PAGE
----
Internet Explorer 11 is not supported

For optimal browsing, we recommend Chrome, Firefox or Safari browsers.

Michigan’s Mackinac Island Ferry to Switch to Electric Power

The Mackinac Island Ferry Co., formerly known as Star Line, will replace two diesel engines with electric propulsion motors on its Chippewa vessel, then will transition the rest of its seven steel vessels to all-electric.

(TNS) — A Mackinac Island ferry company is ditching diesel on one of its vessels and transitioning it to electric power, courtesy of a settlement with a foreign automaker, according to the Michigan Department of Environment, Great Lakes and Energy.

The Mackinac Island Ferry Co., formerly known as Star Line, will replace two 1988 diesel engines on its Chippewa ferry vessel with electric propulsion motors. Ferry Company owns the former Arnold Line Ferry fleet and Mackinac Marine Services shipyard.

The company plans to upgrade all of its seven steel vessels with electricity after the Chippewa is converted. EGLE plans to electrify all 28 Mackinac Island ferries and help develop a full-time, year-round shipbuilding industry in the straits region.

"We are continuing to make investments to lead the future of mobility and electrification, so we can grow our economy, create good-paying jobs, and lower energy costs for families and businesses," Gov. Gretchen Whitmer said in a Friday statement. "Our mobility leadership must extend from electric cars and buses on the road to industrial power and watercraft, too."

The Chippewa project is supported by a $3.06 million award from EGLE's Fuel Transformation Program, which is putting $30 million of the state's $64.8 million allocation of Volkswagen settlement funds toward upgrading diesel vehicles, vessels and equipment to be used with cleaner fuel. The grant will cover half of the cost of the electric motors as well as half the cost of installing 1.5 megawatts of electric infrastructure at the Mackinaw City ferry dock.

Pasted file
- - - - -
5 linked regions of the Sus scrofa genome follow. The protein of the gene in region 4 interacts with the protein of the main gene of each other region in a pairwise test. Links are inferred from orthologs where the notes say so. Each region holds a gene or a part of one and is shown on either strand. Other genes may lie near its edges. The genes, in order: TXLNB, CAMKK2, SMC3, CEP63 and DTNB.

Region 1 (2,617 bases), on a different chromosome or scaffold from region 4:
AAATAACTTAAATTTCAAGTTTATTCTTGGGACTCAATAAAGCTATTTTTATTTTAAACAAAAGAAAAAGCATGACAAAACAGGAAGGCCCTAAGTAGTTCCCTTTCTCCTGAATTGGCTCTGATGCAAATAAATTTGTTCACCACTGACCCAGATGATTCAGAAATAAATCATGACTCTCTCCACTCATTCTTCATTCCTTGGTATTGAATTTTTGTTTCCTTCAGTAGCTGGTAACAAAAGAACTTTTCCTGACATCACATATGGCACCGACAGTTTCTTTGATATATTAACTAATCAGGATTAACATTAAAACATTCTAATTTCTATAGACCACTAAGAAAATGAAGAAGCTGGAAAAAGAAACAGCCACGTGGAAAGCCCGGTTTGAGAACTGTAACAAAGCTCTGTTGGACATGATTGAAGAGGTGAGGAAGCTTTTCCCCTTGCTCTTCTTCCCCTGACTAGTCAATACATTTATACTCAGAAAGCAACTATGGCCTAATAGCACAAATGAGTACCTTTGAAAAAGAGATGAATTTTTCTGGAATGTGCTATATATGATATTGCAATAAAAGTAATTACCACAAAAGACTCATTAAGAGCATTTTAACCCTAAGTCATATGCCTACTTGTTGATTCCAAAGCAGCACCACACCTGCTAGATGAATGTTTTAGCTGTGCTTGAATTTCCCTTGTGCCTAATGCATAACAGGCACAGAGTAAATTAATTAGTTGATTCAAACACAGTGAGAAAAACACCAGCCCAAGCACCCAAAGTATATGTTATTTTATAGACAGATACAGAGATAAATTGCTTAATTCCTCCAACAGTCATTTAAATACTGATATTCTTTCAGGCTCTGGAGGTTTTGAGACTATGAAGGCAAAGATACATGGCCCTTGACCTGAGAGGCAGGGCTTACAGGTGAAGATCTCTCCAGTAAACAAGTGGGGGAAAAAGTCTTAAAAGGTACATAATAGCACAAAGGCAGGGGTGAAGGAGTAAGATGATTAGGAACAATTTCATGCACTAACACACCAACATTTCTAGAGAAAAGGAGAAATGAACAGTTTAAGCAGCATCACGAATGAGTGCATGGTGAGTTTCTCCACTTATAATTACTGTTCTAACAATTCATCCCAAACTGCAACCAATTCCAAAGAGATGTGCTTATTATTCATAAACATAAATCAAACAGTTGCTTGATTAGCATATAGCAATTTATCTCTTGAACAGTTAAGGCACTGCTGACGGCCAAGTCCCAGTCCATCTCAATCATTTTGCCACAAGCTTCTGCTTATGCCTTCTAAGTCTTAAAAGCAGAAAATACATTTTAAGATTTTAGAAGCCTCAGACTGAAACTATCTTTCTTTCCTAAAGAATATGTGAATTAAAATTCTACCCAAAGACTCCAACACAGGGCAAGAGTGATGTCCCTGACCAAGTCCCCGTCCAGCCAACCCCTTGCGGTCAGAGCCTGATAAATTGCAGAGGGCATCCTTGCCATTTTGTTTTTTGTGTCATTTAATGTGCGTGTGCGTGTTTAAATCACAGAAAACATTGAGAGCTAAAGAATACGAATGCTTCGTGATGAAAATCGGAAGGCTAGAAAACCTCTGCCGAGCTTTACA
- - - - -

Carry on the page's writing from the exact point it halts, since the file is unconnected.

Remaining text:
The Volkswagen money came in a 2017 settlement for $4.3 billion with the federal government for rigging hundreds of thousands of diesel cars to cheat U.S. emission standards. It is largest penalty levied on an automaker doing business in the United States. The German automaker admitted it programmed its diesel cars to trick emissions testers into believing the engines released far less pollution into the air than they actually do in violation of the federal Clean Air Act. In normal driving, regulators said the cars up to 40 times more smog-causing nitrogen oxide than the legal limit.

The state of Michigan received $64.8 million under the Volkswagen settlement, and the funds are supposed to be dedicated to reducing diesel emissions, especially nitrogen oxide and fine particulate matter.

The state's same fuel transformation grant program also awarded Sault Ste. Marie with $2.18 million to cover two-thirds of the cost of installing electric power at an international dock downstream of the Soo Locks. The power will come from nearly 50 percent renewable sources and will reduce vessels' idling time.

In 2020, Whitmer announced her ambitions to develop a carbon-neutral economy by 2050. She laid out the MI Healthy Climate plan last year.

As part of the plan, EGLE aims to transition all 138 Upper Great Lakes ships between 50 and 200 tons to electric or hybrid-electric power.

Michigan also is launching a grant program to speed up an electric boat charging network at Michigan marinas.

(c)2023 The Detroit News. Distributed by Tribune Content Agency, LLC.
Special Projects